Making web service APIs that play nicely

We are part of the way through writing stories for the next Silver Squid project and I thought I would share some of these to do with the basic requests and responses of our web service APIs.

Choosing Data Types

Something that I feel is important, is to allow the user of your APIs to send and receive data in the format of their choice. They may be trying to integrate your system with one that only speaks one language, or they might be better versed in some than others.

With that in mind, our latest project allows the user to set whether they are sending data as a normal form submission (necessary in this instance, to allow the user to send files), as XML or as JSON. We allow these to be set in HTTP headers, so that they are set before the system examines the sent data at all. The story is as follows:

As an API user
I want to be able to send HTTP headers defining my request and response data types
so that I can better integrate the API with my system

Acceptance criteria:

  • M: A requestDataType header can be sent – the values can be: form, xml or json. This should dictate the expected data and default to form: if not provided.
  • S: If requestDataType is set to a different value the error ERR_UNSUPPORTED_REQUESTDATATYPE should be thrown.
  • M: A responseDataType header can be sent – the values can be: xml or json. This should dictate the response data type, and default to xml if not provided.
  • S: If responseDataType is set to a different value the error ERR_UNSUPPORTED_RESPONSEDATATYPE should be thrown (in XML).

I have begun to employ the MoSCoW Method for acceptance criteria priorities. According to Wikipedia – these are defined as:

M
MUST have this.
S
SHOULD have this if at all possible.
C
COULD have this if it does not affect anything else.
W
WON’T have this time but WOULD like in the future.

It is very helpful to have a convention to follow for things like this, and this method seems as good as any other.

Consistent Errors

You’ll see that I have defined the errors that will be thrown, and specifically stated that when the Response Data Type cannot be inferred, to use XML.

I try to always be very specific about the error that will be thrown, and to throw those errors in a consistent manner. It feels natural to me to throw HTTP errors when our API fails, and for a while I tried to always throw the appropriate HTTP error code. I gave up on this, because there just is not always an appropriate error code. Now we always throw a 500 error, and provide a string describing the specific error, in the format requested by the user. The story in this project that defines this is:

As an API user
I want errors to be thrown in a consistent fashion
so that my system can detect these and respond appropriately

Acceptance Criteria:

  • M: When an error is thrown, the system should return an HTTP error code of 500.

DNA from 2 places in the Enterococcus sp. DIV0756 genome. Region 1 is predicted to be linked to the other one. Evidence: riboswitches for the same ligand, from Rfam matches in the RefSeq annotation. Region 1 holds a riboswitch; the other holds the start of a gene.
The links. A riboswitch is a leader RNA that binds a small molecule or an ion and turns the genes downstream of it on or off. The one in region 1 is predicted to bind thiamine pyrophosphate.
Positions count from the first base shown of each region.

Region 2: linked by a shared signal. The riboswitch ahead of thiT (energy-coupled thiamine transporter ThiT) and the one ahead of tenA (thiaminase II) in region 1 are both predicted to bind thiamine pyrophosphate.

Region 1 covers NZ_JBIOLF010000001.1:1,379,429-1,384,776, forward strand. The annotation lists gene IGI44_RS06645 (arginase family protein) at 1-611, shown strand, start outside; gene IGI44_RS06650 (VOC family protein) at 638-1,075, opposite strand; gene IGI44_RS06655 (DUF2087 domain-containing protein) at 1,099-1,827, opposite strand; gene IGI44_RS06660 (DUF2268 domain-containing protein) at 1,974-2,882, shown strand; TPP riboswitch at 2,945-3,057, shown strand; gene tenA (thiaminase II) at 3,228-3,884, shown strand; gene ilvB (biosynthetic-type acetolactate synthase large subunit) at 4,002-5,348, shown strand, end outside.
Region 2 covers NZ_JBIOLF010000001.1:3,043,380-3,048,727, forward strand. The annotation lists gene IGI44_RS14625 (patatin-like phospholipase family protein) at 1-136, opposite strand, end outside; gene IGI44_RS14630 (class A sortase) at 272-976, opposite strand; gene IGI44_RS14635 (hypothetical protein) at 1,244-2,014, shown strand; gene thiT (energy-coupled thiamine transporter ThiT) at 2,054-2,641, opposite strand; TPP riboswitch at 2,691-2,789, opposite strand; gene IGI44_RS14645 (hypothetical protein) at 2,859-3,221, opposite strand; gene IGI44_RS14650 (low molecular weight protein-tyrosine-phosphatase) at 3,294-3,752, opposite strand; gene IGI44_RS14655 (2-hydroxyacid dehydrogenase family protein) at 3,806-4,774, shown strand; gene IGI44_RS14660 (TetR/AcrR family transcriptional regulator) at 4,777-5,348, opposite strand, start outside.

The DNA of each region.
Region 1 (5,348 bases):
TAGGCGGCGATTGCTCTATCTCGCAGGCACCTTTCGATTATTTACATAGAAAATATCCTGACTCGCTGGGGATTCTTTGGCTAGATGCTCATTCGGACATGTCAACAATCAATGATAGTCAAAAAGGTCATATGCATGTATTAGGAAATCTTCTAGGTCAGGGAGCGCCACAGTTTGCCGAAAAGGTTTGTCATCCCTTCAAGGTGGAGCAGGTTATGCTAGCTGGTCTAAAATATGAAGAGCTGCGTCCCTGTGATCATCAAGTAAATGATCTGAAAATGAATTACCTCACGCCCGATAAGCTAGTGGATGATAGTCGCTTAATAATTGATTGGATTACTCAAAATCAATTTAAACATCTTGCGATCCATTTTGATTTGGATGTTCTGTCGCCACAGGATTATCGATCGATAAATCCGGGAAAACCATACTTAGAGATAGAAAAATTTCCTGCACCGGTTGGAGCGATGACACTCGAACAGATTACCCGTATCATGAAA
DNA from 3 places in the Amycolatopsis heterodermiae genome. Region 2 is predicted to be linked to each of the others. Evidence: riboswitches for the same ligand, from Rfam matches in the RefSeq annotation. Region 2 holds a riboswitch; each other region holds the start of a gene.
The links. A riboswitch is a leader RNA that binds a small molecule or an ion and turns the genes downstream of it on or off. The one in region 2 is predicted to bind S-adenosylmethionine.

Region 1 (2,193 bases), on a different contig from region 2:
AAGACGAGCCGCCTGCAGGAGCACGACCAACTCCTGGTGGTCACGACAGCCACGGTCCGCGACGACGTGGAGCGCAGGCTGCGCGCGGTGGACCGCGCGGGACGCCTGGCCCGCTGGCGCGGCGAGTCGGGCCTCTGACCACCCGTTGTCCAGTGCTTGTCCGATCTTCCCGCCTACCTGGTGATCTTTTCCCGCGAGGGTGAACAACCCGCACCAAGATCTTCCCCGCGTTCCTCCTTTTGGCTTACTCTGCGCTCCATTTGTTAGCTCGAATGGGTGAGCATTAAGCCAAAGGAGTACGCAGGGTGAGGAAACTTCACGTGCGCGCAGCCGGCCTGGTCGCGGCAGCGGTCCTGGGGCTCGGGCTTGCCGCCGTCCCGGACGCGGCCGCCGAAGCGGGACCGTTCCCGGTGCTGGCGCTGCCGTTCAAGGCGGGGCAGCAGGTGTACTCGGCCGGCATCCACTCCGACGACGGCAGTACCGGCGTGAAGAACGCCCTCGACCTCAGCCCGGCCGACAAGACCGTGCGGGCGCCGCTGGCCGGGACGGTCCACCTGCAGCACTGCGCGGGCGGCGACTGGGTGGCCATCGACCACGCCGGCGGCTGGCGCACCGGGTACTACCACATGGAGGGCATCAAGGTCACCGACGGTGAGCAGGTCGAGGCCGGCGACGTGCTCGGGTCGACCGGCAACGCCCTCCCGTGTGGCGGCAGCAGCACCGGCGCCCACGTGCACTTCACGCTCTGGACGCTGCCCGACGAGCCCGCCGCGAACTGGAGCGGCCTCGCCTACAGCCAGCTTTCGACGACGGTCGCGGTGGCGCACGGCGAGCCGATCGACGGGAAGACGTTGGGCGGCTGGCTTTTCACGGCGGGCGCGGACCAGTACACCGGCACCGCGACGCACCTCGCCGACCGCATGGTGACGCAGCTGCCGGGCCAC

• M: When an error is thrown and responseDataType is set to xml (or missed out and thus defaulted), the error should take the following format:
    <?xml version="1.0" encoding="UTF-8"?>
    <rootNode>
    	<error>ERR_CODE</error>
    </rootNode>
  • M: When an error is thrown and responseDataType is set to json, the error should take the following format:
    {"error":"ERR_CODE"}
  • S: All error codes should begin with ERR_.
  • S: A default error of ERR_UNSPECIFIED_ERROR should be thrown when we can not further isolate the error.

This should make it easy to predict the error formats, and also make them easier to write. Knowing that all errors will begin with “ERR_” allows the user of our API to easily handle for all errors, and add more specific handlers when/if necessary, although checking for an error property or node is enough to detect that an error was thrown.

I hope this has been useful. How do you deal with errors and data types in your APIs?

2 thoughts on “Making web service APIs that play nicely

  1. A lot of my PHP code will throw an exception and I used to send the exception description onto the API user, it can be useful… but it’s information the user shouldn’t really see, if they’ve got a list of possible error codes they can handle the error appropriately on their side and/or display the correct information to their users. Plus it prevents a crap load of unnecessary data being sent across.

    For my response I always send back a status value, so my response would look something like this.

    {
    “response”: {
    “status”: 0,
    “error”: “ERR_NODATA”,
    “data”: {all my response data}
    }
    }

    1. Why wrap the entire thing in a ‘response’ property? Your way does provide more data, and lots of people suggest always having a ‘status’ or ‘result’ you can check – but to me, checking for the existence of an ‘error’ property is just as good, and saves a little bit of valuable bandwidth.

      Do you throw an HTTP error as well, or return it as normal?

      I think the important thing, really, is just to consider errors that may occur, and have a consistent method of returning them that can be predicted by the user.

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